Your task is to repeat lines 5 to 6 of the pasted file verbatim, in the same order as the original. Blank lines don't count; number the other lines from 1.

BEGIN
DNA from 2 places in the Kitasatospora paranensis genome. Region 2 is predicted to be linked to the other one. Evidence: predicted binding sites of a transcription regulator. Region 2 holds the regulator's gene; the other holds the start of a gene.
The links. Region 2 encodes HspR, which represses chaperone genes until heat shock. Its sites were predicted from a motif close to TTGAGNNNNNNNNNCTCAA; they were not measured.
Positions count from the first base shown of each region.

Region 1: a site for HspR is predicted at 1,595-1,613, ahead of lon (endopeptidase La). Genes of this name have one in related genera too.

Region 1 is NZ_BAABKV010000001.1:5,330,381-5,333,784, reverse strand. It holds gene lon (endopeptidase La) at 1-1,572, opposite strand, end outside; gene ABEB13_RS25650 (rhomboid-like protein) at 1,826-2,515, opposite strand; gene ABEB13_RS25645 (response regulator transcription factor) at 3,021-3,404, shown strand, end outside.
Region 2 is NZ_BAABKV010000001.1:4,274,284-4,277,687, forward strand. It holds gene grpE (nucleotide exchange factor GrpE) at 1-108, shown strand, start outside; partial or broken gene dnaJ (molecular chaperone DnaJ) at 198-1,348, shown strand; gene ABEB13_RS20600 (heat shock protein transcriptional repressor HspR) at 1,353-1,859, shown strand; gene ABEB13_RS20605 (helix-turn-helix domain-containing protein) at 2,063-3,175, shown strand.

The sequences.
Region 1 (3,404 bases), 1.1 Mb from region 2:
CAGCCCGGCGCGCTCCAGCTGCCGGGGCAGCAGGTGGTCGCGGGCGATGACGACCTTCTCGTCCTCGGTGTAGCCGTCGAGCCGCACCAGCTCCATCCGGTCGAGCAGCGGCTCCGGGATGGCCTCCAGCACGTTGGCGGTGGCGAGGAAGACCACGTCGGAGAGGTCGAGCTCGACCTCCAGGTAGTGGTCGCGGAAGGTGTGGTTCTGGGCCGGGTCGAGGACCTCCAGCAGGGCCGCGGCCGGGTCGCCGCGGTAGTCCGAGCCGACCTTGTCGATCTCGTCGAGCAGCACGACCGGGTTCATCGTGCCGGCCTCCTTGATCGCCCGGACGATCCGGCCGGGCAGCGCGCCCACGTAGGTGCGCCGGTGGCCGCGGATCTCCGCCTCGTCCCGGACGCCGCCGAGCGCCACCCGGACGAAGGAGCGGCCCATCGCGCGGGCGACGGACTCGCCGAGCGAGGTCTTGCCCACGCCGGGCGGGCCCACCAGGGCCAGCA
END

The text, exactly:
Region 1 is NZ_BAABKV010000001.1:5,330,381-5,333,784, reverse strand. It holds gene lon (endopeptidase La) at 1-1,572, opposite strand, end outside; gene ABEB13_RS25650 (rhomboid-like protein) at 1,826-2,515, opposite strand; gene ABEB13_RS25645 (response regulator transcription factor) at 3,021-3,404, shown strand, end outside.
Region 2 is NZ_BAABKV010000001.1:4,274,284-4,277,687, forward strand. It holds gene grpE (nucleotide exchange factor GrpE) at 1-108, shown strand, start outside; partial or broken gene dnaJ (molecular chaperone DnaJ) at 198-1,348, shown strand; gene ABEB13_RS20600 (heat shock protein transcriptional repressor HspR) at 1,353-1,859, shown strand; gene ABEB13_RS20605 (helix-turn-helix domain-containing protein) at 2,063-3,175, shown strand.